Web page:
Stayed the night with Jon and Erin in Victor, Idaho. I was particularly impressed by their mature lifestyle that was a clear departure from how a college student might live. In the morning, we had breakfast!, which, somewhat confusingly for me, did not consist of high-fiber Pop Tarts:
They have more kids than I do.
Then it was off to the open road. From Victor, headed onto Highway 22, which goes steeply and windingly over Teton Pass (not sure if that’s the name, but it seems like it could be) to Jackson, Wyo., which is a town whose amazingness seems a little lost on me. Maybe because I never get out of my car when I’m there.
From Jackson, the road headed north back up through the parks — Grand Teton and Yellowstone. A couple things about Grand Teton. One, the mountain itself looks pretty cool:
And you don’t even have to get out of your car to see ’em.
The other is that in order to get from Victor, Ida. to Sheridan, Wyo., no matter what the fastest route goes through Grand Teton and Yellowstone, which becomes somewhat less cool when all 50 or so miles grinding through Grand Teton look like this:
Fine: not quite *all* 50. But pretty close. And it’d be nice if there were a highway somewhere in this country that wasn’t being re-surfaced.
It’s also repeatedly disappointing that people don’t understand that when they’re driving slowly through national parks, you’re supposed to use the pull-outs. I think it makes complete sense to be doing 20 under the speed limit while driving through Yellowstone — but if there’s someone behind you, get out of the way. OTOH, I got to practice tailgating and high-beam flashing quite a bit, so maybe I should just be glad for the experience.
Once I escaped the parks, it was a pretty easy shot over to Cody, Wyo., home of the Buffalo Bill Historic Center, a museum that sort of tells the story of the West. They have, for instance, the biggest collection of firearms I imagine could exist under one roof:
Then multiply by 48.2 to get the full effect.
The great thing about the firearms wing of the museum is that you learn that you don’t know anything about the history of firearms. I figure learning what it is that you don’t know is probably about as important a thing to learn as anything. Museum also had big exibits on western art (
No, I don’t know why I wouldn’t have taken the photo straight-on.
), the Plains tribes of Native Americans, the life and times of Buffalo Bill Cody, natural history of the West, and a temporary exhibit on Lewis and Clark. I liked that the museum was unapologetic. The displays are all professional and the write-ups show the sort of scientific detachment you’d expect from a museum, but there was no sense of emotional manipulation around any of it, which could have been easy to do from a number of directions. It’s a solid half-day museum (but kind of expensive: $15/adult).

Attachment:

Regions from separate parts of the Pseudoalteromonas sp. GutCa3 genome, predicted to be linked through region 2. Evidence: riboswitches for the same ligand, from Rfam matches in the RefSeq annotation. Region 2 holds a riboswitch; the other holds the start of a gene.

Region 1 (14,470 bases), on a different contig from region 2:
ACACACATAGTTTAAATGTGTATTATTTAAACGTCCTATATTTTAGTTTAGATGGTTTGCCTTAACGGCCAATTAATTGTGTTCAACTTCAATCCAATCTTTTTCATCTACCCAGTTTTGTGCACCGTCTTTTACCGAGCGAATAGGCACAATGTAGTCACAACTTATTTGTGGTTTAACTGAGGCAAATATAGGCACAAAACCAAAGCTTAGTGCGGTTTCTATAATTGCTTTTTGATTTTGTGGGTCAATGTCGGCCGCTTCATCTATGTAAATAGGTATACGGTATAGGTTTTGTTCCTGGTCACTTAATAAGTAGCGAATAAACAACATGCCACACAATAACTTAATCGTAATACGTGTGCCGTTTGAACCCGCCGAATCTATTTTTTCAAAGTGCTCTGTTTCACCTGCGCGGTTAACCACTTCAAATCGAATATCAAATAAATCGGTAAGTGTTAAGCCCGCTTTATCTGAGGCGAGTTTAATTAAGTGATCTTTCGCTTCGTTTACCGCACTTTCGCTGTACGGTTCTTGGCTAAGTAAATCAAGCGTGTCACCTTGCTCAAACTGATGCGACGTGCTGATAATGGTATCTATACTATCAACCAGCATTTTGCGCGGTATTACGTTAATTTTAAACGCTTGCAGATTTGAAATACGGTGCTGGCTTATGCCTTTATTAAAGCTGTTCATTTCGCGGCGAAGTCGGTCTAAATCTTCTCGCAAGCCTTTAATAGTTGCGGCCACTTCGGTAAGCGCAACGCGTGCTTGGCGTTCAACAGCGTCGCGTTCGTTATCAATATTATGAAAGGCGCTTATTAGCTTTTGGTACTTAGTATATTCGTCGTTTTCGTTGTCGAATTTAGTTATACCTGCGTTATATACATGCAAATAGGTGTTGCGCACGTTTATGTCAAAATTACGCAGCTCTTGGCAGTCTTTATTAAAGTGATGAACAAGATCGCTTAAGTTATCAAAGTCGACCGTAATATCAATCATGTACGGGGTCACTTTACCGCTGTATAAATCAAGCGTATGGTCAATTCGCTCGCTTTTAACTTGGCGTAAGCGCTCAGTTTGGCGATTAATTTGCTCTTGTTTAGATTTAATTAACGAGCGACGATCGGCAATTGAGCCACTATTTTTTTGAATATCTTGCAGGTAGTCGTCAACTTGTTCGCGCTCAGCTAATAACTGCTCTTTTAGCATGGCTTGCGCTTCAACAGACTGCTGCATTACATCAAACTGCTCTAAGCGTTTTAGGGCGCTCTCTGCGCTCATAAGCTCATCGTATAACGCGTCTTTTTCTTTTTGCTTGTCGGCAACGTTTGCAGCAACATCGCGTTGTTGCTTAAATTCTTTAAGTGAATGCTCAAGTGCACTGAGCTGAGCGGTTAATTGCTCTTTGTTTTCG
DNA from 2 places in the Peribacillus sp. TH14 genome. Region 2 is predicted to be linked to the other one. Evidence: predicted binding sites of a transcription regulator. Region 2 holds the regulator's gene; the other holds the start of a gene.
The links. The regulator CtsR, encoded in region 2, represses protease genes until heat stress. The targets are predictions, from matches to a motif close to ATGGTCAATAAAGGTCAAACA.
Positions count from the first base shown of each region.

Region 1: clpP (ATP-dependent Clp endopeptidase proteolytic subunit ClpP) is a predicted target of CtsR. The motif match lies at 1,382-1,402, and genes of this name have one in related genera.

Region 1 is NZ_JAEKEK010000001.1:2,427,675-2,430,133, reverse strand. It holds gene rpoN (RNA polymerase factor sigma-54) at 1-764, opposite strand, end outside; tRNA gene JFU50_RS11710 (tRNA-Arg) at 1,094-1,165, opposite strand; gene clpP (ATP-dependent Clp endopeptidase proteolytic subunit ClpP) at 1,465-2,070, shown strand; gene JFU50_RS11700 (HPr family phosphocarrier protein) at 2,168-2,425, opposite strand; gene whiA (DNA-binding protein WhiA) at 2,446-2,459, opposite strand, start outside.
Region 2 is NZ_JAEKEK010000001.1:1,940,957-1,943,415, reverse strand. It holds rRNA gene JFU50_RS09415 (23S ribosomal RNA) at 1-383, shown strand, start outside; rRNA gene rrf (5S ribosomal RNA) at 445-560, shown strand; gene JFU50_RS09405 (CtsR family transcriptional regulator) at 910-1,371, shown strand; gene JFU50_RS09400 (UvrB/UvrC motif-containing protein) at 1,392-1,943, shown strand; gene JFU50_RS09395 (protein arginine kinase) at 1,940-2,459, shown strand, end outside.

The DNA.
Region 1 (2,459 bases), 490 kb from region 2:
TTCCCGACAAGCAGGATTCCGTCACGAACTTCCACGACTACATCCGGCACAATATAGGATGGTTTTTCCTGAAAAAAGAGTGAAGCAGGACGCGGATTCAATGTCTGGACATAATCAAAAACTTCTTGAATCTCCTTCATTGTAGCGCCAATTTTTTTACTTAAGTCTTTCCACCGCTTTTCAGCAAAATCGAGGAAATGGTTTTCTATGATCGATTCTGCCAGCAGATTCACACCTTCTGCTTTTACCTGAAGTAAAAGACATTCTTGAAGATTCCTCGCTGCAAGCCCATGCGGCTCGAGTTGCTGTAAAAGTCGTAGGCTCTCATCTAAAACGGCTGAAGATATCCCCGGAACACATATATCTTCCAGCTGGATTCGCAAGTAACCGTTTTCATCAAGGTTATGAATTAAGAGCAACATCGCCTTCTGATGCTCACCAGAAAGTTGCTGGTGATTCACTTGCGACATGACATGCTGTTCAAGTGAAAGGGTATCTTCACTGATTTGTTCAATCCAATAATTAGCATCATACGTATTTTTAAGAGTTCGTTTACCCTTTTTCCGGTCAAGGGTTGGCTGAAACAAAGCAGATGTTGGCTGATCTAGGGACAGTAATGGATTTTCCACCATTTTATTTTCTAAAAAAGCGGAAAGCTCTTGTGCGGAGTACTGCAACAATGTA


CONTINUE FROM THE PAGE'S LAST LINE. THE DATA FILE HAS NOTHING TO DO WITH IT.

Oh, also: I had some fantastic New Mexican food in Cody. No photos and I can’t remember the name (there’s only one New Mexican restaurant on the main drag in Cody), but it was pretty fantastic.
From Cody you have two different ways to get to Sheridan: 14 and 14A. Supposedly 14A is prettier, so I headed up that direction. The road goes through Mormon flat-land farm towns for a while, but eventually takes a sort-of dramatic turn and heads up into the hills.
As always, I think the bug splatters make the photo.
It was pretty, winding, and steepish. Would probably make a fantastic sled hill in the winter. It got up high enough that there was a patch of snow next to the highway in one spot. Near the top, there’s a turn-off to go visit the Medicine Wheel. After driving a mile and a half off the highway to visit it, though, they inform you that you can’t use the road that goes to it and have to walk the last mile and a half. Feeling used, I declined.
Driving down out of the mountains, I encountered family after family of deer, most of whom were galloping single-file across the road at inopportune moments. The three closest calls I’ve ever had with deer came within about a half-hour of each other on this little stretch of road. It’s like they have this death-wish. And it probably doesn’t help that they built fences on either side of the highway such that the deer appear to be trapped on the road. OTOH, if they’d just stay *off* the asphalt.
Bambi’s mom: none too bright.
And it’s good to know that my brakes work. By the time I got off the hill, I was getting pretty mad at the road. I think an hour a day of winding mountain roads is plenty. Three or four hours is probably too much.
Finally rolled into Sheridan a little after 8 PM, got to my brother’s house, and had some leftover beef stroganoff that was really good. Pretty tired, though. I appreciate roofs and permanent structures now more than I used to.